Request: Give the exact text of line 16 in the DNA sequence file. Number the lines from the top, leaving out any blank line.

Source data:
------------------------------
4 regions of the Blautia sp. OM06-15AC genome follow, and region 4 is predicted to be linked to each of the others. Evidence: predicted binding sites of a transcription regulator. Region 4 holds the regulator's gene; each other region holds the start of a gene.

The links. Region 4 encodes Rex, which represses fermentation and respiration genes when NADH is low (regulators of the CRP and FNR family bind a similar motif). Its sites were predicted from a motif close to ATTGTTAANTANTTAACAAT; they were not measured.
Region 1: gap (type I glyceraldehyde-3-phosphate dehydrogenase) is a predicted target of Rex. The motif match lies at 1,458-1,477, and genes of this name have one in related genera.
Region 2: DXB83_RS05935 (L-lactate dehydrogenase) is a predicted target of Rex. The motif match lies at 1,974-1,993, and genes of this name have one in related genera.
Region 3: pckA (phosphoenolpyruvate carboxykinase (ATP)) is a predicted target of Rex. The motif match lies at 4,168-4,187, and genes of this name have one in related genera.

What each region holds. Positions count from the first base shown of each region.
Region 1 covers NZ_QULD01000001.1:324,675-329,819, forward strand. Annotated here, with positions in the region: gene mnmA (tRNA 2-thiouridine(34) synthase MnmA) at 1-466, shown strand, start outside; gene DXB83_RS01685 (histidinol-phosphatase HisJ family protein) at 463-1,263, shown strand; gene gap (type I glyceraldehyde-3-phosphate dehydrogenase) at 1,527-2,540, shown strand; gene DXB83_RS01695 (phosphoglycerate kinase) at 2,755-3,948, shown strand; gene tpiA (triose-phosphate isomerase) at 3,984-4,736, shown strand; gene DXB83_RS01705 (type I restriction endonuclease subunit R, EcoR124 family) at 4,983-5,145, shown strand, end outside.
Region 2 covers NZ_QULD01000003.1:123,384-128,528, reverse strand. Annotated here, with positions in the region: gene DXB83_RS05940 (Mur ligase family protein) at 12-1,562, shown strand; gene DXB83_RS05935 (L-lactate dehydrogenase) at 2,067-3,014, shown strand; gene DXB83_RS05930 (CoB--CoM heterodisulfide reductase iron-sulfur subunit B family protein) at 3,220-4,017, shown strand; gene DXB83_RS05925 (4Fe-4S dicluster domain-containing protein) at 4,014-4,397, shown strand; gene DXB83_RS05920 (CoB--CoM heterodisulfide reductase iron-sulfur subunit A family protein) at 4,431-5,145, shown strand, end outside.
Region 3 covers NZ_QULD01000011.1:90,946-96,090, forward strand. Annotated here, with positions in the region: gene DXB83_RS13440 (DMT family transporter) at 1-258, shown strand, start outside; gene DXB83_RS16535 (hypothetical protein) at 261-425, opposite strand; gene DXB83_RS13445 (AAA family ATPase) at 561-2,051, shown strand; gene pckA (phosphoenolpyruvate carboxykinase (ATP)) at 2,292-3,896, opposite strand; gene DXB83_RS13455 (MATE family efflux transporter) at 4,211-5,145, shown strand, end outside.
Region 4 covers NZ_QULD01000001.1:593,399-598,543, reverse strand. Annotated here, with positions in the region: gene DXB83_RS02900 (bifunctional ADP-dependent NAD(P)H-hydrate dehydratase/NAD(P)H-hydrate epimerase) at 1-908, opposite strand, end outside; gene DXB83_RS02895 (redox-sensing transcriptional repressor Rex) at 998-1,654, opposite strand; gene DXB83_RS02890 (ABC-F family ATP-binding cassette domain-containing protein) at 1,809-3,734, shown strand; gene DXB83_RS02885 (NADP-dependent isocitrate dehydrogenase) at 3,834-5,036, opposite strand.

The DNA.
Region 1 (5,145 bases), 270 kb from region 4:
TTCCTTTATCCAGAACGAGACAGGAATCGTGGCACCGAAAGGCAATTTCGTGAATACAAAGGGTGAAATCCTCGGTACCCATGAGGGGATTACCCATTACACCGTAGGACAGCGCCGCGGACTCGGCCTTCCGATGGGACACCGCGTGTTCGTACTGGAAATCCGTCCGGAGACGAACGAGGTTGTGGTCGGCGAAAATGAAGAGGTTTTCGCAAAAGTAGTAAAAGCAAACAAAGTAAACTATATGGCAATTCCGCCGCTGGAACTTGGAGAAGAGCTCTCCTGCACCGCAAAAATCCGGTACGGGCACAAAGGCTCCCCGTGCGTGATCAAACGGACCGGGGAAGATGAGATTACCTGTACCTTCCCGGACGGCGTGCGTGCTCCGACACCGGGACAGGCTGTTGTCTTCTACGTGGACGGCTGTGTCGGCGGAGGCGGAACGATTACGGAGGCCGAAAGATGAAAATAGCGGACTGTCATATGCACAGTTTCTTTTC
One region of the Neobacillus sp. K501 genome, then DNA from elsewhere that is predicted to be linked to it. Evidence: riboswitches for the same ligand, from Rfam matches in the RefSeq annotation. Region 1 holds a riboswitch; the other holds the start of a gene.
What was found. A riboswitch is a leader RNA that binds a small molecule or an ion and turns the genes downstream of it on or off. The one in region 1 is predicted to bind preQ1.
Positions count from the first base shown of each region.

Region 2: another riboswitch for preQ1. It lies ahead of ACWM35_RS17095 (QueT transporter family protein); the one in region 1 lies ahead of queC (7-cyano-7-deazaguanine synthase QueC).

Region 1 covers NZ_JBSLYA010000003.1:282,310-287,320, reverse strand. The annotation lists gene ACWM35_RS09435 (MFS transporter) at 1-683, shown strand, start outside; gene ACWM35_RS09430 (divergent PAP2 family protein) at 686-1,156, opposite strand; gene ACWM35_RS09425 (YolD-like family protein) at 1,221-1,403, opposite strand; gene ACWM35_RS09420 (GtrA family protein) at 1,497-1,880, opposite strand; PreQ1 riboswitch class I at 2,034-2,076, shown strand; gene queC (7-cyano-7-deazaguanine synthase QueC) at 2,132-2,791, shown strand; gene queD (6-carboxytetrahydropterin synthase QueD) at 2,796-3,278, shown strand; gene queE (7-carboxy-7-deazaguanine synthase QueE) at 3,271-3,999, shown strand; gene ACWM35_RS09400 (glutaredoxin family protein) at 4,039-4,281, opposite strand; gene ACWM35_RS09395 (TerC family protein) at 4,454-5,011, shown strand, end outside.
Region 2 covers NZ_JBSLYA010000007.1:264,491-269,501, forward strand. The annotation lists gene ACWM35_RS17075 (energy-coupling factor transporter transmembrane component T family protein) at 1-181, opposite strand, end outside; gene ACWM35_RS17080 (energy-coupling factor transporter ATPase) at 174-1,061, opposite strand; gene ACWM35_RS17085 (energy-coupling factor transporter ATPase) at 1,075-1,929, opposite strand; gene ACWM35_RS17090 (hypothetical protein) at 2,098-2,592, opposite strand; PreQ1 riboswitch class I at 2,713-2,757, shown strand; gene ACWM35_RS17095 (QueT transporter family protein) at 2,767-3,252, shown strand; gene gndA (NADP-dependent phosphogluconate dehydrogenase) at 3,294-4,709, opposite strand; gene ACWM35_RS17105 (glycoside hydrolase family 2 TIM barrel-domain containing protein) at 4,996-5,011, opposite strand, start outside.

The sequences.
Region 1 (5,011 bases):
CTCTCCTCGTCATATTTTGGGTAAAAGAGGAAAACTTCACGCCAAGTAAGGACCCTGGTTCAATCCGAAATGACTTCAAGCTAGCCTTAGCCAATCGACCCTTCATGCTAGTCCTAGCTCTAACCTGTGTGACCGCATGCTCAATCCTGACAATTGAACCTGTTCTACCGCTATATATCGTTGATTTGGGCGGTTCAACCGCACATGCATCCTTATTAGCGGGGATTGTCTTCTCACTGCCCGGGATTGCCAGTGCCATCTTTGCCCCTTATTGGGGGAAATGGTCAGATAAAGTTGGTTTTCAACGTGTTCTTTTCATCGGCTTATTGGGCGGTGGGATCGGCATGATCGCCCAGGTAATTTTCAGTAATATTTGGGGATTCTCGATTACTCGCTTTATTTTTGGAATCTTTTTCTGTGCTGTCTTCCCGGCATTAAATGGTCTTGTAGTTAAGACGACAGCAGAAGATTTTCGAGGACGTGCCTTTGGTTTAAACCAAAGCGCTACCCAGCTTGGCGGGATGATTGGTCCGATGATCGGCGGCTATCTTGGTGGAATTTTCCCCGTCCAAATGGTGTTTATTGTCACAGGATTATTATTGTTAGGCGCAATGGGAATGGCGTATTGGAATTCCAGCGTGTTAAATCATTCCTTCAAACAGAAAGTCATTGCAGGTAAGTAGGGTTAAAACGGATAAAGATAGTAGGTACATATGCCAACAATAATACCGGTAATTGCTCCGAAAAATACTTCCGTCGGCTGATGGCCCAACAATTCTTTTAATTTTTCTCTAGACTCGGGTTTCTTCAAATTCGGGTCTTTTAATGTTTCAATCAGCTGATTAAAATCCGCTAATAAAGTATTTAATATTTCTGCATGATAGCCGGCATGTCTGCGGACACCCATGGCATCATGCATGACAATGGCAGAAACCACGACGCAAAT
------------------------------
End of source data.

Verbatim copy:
Positions count from the first base shown of each region.